In conversation with Emilio Solano ’09

by Tina Owen,

Willamette Academy’s executive director explains how the program helps teenagers — and society — reach their potential.

  • Emilio Solano ’09
    Emilio Solano ’09, executive director of Willamette Academy

What is Willamette Academy?

It’s Willamette University’s college access program for local schoolchildren from populations that are historically underrepresented in higher education — low income, people of color, recent immigrants or first-generation college students. Set up in 2002, the academy helps 8th-12th graders gain the skills and confidence to further themselves and their families through higher education. Currently we’re helping 177 students from the Salem-Keizer School District build bridges to places they never dreamed of before, places that seemed outside the realm of possibility.

When did you join the academy?

I became executive director in September 2016, although I worked as an academy tutor when I was a student at Willamette, and my younger brother was a part of the first graduating class. After graduation, I did Teach for America and earned a master’s degree in urban education policy and administration. I also taught and was a school administrator in Los Angeles for six years. When I was offered this job, it felt like a personal higher calling to come back and support this program that means so much to our community.

What does it do?

We offer weekly academic support, mentoring, and access to technology, as well as monthly Saturday sessions and summer camps that focus on academic and college access programming, leadership skills development and college entrance exam preparation.

How is the university community involved?

Willamette faculty teach some of our classes, and university students, many who share similar backgrounds as our students, work as wonderful mentors and program assistants. The academy helps students see there’s a community that cares about and supports them — that they’re not alone.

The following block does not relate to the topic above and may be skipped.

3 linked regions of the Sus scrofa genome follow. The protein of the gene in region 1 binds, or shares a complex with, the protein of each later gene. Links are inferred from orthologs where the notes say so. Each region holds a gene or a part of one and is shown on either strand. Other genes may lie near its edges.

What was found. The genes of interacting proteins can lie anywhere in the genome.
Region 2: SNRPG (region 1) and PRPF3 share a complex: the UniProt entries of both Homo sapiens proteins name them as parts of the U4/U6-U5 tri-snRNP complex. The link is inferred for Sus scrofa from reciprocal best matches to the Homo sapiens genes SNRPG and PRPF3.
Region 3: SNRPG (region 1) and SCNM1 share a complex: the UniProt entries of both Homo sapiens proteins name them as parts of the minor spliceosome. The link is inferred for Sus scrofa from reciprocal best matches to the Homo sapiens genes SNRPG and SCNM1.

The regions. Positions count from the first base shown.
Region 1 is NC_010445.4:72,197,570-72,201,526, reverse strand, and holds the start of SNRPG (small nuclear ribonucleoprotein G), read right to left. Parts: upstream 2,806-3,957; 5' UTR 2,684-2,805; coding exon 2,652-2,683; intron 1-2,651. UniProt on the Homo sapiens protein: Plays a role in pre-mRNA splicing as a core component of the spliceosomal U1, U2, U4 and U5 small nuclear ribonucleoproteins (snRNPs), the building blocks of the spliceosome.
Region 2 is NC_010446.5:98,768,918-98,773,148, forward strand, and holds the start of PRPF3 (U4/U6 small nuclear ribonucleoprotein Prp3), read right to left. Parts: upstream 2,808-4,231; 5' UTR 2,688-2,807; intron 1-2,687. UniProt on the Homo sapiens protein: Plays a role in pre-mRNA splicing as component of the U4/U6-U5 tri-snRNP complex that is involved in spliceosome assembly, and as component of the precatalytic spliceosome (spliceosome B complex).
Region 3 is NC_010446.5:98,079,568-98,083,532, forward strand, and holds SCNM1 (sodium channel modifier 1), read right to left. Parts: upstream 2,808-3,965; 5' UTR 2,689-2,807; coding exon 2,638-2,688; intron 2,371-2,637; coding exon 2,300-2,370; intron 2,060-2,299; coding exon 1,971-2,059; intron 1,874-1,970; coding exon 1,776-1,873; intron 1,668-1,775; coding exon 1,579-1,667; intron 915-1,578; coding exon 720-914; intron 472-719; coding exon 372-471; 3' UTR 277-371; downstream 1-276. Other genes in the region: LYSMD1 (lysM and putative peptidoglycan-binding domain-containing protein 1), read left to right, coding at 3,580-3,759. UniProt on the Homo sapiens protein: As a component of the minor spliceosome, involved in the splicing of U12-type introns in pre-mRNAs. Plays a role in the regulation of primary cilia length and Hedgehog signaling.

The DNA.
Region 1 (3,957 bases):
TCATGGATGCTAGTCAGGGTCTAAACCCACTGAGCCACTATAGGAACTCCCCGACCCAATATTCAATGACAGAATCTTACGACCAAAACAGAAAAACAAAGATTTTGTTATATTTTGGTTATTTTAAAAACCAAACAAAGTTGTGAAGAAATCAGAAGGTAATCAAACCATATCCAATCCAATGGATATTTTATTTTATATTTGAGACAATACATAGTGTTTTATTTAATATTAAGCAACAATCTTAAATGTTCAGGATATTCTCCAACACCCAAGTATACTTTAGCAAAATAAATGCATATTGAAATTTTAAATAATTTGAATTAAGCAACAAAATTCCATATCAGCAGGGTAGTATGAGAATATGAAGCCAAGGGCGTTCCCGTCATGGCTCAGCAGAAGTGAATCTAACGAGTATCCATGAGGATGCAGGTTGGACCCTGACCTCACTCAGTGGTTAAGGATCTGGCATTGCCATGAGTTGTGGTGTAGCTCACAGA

Why is the academy needed?

Apart from issues of equity and social justice, there are practical reasons to help these students go to and succeed in higher ed. As a society, we’re missing out on potential talent. And as our country continues to become more diverse, we need to particularly pay attention to the needs of students from underrepresented communities so that they can play a pivotal role in our future.

What are some of your challenges?

Despite substantial university support, the academy has to raise much of its own funds. And while we do great work as a college access program, that’s no longer enough. The number of low-income students who attend college has risen to 62 percent, compared to 89 percent of high-income students. But while 77 percent of their high-income peers graduate, only 9 percent of low-income students do. It’s not because they lack intelligence, but because of barriers for first-generation students — loneliness and lack of understanding or awareness of how the university processes work.

How does the academy fit in with Willamette’s mission?

Willamette Academy is one of the most outward-facing and visible things that the university does in the Salem-Keizer community on a daily basis. We’re in every single corner of the school district, supporting historically underrepresented students and their families. We truly live out the university motto, “Not unto ourselves alone are we born.”

This article was originally published in the fall 2017 issue of Willamette magazine.

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